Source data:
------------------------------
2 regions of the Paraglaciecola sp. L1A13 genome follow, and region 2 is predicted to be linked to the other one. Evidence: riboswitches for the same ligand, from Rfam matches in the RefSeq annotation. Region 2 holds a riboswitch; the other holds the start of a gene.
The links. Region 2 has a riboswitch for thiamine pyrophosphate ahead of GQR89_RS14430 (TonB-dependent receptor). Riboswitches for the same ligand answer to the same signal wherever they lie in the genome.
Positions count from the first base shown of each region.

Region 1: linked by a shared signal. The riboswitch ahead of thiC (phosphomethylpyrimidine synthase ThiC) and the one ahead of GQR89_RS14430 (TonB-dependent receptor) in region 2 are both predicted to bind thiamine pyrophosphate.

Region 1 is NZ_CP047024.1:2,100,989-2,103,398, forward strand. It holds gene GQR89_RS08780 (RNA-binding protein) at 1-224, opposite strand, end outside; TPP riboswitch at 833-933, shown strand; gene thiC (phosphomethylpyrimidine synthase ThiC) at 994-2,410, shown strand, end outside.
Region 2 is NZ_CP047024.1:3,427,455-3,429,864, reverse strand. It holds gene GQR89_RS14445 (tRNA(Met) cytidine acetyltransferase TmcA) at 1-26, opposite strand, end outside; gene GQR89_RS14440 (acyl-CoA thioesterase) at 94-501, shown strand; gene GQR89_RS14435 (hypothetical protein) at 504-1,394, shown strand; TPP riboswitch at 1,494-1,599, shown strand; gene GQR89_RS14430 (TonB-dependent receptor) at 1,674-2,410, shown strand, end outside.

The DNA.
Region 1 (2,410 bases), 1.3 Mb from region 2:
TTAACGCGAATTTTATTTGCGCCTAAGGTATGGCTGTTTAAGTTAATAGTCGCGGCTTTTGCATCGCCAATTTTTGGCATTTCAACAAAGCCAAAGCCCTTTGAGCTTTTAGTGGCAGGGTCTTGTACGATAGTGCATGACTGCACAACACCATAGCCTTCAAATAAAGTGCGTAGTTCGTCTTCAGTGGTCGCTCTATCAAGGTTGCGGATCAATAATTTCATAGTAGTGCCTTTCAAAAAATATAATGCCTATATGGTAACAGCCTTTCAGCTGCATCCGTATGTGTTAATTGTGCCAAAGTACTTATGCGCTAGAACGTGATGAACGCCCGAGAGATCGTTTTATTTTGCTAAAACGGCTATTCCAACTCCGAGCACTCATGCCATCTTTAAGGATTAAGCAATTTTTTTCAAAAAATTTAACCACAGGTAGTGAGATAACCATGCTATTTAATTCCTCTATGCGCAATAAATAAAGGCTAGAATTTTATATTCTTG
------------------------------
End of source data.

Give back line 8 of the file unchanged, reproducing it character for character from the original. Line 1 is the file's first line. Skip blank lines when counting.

Region 1 (2,410 bases), 1.3 Mb from region 2: